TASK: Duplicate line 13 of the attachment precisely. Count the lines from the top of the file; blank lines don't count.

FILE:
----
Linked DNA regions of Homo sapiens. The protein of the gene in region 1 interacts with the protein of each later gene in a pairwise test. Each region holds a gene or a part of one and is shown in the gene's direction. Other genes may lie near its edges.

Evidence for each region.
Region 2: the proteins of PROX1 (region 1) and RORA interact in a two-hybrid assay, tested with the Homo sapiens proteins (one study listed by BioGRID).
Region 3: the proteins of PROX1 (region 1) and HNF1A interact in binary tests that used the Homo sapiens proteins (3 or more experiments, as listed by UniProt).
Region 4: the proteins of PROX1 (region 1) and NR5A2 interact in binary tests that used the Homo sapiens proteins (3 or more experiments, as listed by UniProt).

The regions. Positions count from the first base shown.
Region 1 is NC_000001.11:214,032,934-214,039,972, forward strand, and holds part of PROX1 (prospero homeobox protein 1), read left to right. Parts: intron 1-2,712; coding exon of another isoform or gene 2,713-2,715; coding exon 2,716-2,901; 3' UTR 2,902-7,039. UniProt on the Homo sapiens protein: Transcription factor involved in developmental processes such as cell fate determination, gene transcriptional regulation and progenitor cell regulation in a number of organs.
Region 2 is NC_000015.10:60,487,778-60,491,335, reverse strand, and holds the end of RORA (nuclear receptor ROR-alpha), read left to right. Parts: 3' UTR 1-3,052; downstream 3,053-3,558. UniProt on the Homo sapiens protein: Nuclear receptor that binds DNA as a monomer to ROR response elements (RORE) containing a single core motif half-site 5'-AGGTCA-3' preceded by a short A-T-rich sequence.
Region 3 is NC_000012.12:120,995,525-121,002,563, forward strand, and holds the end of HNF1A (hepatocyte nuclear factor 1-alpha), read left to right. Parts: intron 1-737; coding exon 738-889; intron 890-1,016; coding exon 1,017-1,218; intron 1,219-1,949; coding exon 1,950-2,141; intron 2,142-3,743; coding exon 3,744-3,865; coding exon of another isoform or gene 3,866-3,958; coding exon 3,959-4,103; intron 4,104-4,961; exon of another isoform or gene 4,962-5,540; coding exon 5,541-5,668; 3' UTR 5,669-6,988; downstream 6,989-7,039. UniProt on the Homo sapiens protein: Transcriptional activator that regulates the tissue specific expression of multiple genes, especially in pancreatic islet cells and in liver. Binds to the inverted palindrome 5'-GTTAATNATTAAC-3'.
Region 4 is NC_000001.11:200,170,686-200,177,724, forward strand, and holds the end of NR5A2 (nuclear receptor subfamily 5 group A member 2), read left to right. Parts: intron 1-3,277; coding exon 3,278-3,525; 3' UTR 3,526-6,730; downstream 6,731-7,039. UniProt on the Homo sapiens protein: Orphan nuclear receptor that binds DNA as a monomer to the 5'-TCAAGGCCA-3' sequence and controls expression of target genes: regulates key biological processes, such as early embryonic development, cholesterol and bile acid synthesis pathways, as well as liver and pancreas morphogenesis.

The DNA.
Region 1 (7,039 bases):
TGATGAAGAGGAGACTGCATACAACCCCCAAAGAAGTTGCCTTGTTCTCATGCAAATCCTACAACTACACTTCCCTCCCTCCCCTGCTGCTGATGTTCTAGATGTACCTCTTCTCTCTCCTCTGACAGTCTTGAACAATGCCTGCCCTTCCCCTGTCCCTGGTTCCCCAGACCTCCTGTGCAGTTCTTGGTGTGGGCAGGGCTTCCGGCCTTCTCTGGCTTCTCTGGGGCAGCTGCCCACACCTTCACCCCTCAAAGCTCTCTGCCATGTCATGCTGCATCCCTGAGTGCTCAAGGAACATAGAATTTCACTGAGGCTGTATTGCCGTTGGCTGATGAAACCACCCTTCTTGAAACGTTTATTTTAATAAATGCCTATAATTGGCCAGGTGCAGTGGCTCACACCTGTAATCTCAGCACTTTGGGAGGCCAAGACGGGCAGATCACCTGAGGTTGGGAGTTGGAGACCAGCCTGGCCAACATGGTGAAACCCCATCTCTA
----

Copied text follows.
TGATGAAGAGGAGACTGCATACAACCCCCAAAGAAGTTGCCTTGTTCTCATGCAAATCCTACAACTACACTTCCCTCCCTCCCCTGCTGCTGATGTTCTAGATGTACCTCTTCTCTCTCCTCTGACAGTCTTGAACAATGCCTGCCCTTCCCCTGTCCCTGGTTCCCCAGACCTCCTGTGCAGTTCTTGGTGTGGGCAGGGCTTCCGGCCTTCTCTGGCTTCTCTGGGGCAGCTGCCCACACCTTCACCCCTCAAAGCTCTCTGCCATGTCATGCTGCATCCCTGAGTGCTCAAGGAACATAGAATTTCACTGAGGCTGTATTGCCGTTGGCTGATGAAACCACCCTTCTTGAAACGTTTATTTTAATAAATGCCTATAATTGGCCAGGTGCAGTGGCTCACACCTGTAATCTCAGCACTTTGGGAGGCCAAGACGGGCAGATCACCTGAGGTTGGGAGTTGGAGACCAGCCTGGCCAACATGGTGAAACCCCATCTCTA